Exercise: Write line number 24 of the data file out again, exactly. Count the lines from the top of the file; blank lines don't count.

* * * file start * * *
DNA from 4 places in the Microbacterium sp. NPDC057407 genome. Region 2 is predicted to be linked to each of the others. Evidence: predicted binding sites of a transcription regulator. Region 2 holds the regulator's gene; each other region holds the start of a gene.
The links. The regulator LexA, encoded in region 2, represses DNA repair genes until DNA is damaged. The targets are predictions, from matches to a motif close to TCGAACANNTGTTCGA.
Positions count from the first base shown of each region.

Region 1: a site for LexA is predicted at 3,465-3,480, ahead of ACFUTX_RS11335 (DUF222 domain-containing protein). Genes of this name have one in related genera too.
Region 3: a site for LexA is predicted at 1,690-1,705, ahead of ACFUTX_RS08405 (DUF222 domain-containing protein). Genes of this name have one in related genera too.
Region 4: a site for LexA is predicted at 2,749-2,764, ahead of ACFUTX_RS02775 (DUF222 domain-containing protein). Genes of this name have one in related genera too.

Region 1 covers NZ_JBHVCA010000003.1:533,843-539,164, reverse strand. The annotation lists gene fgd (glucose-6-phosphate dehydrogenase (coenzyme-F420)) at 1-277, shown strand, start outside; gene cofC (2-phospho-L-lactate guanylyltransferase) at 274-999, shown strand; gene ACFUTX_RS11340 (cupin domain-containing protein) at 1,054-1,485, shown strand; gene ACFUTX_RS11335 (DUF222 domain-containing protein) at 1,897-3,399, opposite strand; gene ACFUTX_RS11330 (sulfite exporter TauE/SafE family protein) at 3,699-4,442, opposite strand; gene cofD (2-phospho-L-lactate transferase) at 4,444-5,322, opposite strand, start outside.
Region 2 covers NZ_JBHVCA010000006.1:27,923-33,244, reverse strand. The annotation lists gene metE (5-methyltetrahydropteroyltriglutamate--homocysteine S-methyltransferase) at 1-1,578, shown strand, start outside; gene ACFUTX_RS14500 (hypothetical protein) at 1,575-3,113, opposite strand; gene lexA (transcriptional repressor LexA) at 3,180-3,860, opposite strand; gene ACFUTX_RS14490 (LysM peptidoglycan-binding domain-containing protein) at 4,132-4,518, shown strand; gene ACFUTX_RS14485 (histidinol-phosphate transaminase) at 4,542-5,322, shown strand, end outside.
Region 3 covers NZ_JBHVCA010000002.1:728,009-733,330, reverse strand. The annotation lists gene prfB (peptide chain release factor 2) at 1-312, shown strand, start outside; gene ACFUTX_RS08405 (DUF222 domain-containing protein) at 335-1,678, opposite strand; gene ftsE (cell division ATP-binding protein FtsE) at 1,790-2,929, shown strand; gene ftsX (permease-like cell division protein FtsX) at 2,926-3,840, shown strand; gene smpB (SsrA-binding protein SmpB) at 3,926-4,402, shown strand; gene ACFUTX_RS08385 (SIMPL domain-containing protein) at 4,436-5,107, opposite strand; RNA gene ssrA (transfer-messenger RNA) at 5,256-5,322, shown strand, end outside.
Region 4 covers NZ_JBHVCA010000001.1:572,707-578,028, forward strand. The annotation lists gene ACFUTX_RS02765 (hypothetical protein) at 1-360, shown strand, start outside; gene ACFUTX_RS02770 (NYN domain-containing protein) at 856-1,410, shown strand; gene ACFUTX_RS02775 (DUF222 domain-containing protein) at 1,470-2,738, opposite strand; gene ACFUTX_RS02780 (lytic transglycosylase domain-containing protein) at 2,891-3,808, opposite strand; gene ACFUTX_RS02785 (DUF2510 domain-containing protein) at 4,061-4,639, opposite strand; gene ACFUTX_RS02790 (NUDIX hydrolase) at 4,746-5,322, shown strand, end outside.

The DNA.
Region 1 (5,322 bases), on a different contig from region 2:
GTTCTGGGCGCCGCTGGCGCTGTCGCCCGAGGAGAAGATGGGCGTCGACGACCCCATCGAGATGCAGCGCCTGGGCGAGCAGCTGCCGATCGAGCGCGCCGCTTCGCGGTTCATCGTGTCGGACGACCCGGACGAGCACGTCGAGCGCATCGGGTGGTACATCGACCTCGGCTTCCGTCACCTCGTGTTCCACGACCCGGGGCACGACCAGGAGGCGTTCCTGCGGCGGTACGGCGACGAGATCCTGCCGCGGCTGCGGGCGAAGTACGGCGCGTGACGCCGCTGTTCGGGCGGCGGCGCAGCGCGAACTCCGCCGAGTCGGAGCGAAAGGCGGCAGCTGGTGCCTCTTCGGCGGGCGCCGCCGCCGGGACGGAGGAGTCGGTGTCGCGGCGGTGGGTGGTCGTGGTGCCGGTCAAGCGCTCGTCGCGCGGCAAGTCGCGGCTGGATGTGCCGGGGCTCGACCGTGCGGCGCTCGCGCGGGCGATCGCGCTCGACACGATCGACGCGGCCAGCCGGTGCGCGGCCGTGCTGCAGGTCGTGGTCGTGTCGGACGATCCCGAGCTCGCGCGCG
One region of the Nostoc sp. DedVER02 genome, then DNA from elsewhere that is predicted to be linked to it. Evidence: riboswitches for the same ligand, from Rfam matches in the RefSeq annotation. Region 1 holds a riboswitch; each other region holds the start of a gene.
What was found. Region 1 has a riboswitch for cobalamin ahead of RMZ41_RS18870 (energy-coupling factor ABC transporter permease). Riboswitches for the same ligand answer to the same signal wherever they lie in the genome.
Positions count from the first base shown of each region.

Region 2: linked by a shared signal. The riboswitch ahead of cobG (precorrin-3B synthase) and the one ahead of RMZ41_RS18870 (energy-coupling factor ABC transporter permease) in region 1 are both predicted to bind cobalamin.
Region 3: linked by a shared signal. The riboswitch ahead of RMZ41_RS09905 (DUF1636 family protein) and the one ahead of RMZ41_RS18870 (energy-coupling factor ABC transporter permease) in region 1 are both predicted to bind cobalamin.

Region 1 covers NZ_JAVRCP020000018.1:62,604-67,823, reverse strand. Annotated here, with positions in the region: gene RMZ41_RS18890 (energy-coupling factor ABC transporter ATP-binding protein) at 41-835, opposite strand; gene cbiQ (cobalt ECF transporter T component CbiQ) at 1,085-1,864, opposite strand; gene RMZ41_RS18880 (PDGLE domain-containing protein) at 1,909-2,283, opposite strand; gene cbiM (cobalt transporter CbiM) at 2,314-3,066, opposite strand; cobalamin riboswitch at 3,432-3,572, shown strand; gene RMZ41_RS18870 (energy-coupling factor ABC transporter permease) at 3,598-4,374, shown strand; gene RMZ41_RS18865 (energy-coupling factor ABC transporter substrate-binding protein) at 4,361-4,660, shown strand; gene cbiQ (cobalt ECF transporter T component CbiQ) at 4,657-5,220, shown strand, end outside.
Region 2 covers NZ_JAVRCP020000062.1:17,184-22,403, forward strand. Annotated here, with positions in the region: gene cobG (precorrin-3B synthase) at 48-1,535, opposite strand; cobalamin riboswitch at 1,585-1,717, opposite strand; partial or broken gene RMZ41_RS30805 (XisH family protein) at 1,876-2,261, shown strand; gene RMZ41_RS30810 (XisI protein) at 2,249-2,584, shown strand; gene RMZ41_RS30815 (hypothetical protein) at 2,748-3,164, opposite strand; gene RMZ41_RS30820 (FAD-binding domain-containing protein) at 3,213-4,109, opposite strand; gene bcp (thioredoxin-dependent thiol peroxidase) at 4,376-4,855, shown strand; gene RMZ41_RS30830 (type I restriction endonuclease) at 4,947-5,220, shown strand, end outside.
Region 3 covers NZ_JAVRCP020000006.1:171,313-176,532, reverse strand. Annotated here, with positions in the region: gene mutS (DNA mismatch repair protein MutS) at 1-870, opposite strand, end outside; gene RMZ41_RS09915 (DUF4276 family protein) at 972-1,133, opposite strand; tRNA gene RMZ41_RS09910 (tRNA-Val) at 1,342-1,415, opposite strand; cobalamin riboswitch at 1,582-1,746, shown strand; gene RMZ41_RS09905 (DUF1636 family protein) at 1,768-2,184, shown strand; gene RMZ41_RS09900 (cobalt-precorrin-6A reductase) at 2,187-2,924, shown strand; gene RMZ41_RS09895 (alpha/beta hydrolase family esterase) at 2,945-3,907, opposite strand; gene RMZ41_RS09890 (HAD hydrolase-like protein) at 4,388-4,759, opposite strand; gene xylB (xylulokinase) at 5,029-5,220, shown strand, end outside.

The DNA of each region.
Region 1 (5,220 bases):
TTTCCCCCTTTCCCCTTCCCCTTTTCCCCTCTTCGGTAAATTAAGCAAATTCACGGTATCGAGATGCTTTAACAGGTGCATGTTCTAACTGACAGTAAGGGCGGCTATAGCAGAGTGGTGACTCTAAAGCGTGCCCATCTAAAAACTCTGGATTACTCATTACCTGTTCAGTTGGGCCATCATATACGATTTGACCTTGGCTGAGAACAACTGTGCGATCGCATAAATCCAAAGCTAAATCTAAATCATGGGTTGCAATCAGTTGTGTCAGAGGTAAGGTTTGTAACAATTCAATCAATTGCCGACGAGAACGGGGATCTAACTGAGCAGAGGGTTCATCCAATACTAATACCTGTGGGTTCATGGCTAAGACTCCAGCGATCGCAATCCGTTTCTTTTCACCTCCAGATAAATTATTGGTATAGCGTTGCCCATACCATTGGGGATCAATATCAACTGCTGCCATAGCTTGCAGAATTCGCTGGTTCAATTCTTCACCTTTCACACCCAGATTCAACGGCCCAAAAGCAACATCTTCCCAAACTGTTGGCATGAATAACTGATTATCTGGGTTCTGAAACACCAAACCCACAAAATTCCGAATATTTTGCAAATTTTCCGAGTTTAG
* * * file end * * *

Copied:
TTTCCCCCTTTCCCCTTCCCCTTTTCCCCTCTTCGGTAAATTAAGCAAATTCACGGTATCGAGATGCTTTAACAGGTGCATGTTCTAACTGACAGTAAGGGCGGCTATAGCAGAGTGGTGACTCTAAAGCGTGCCCATCTAAAAACTCTGGATTACTCATTACCTGTTCAGTTGGGCCATCATATACGATTTGACCTTGGCTGAGAACAACTGTGCGATCGCATAAATCCAAAGCTAAATCTAAATCATGGGTTGCAATCAGTTGTGTCAGAGGTAAGGTTTGTAACAATTCAATCAATTGCCGACGAGAACGGGGATCTAACTGAGCAGAGGGTTCATCCAATACTAATACCTGTGGGTTCATGGCTAAGACTCCAGCGATCGCAATCCGTTTCTTTTCACCTCCAGATAAATTATTGGTATAGCGTTGCCCATACCATTGGGGATCAATATCAACTGCTGCCATAGCTTGCAGAATTCGCTGGTTCAATTCTTCACCTTTCACACCCAGATTCAACGGCCCAAAAGCAACATCTTCCCAAACTGTTGGCATGAATAACTGATTATCTGGGTTCTGAAACACCAAACCCACAAAATTCCGAATATTTTGCAAATTTTCCGAGTTTAG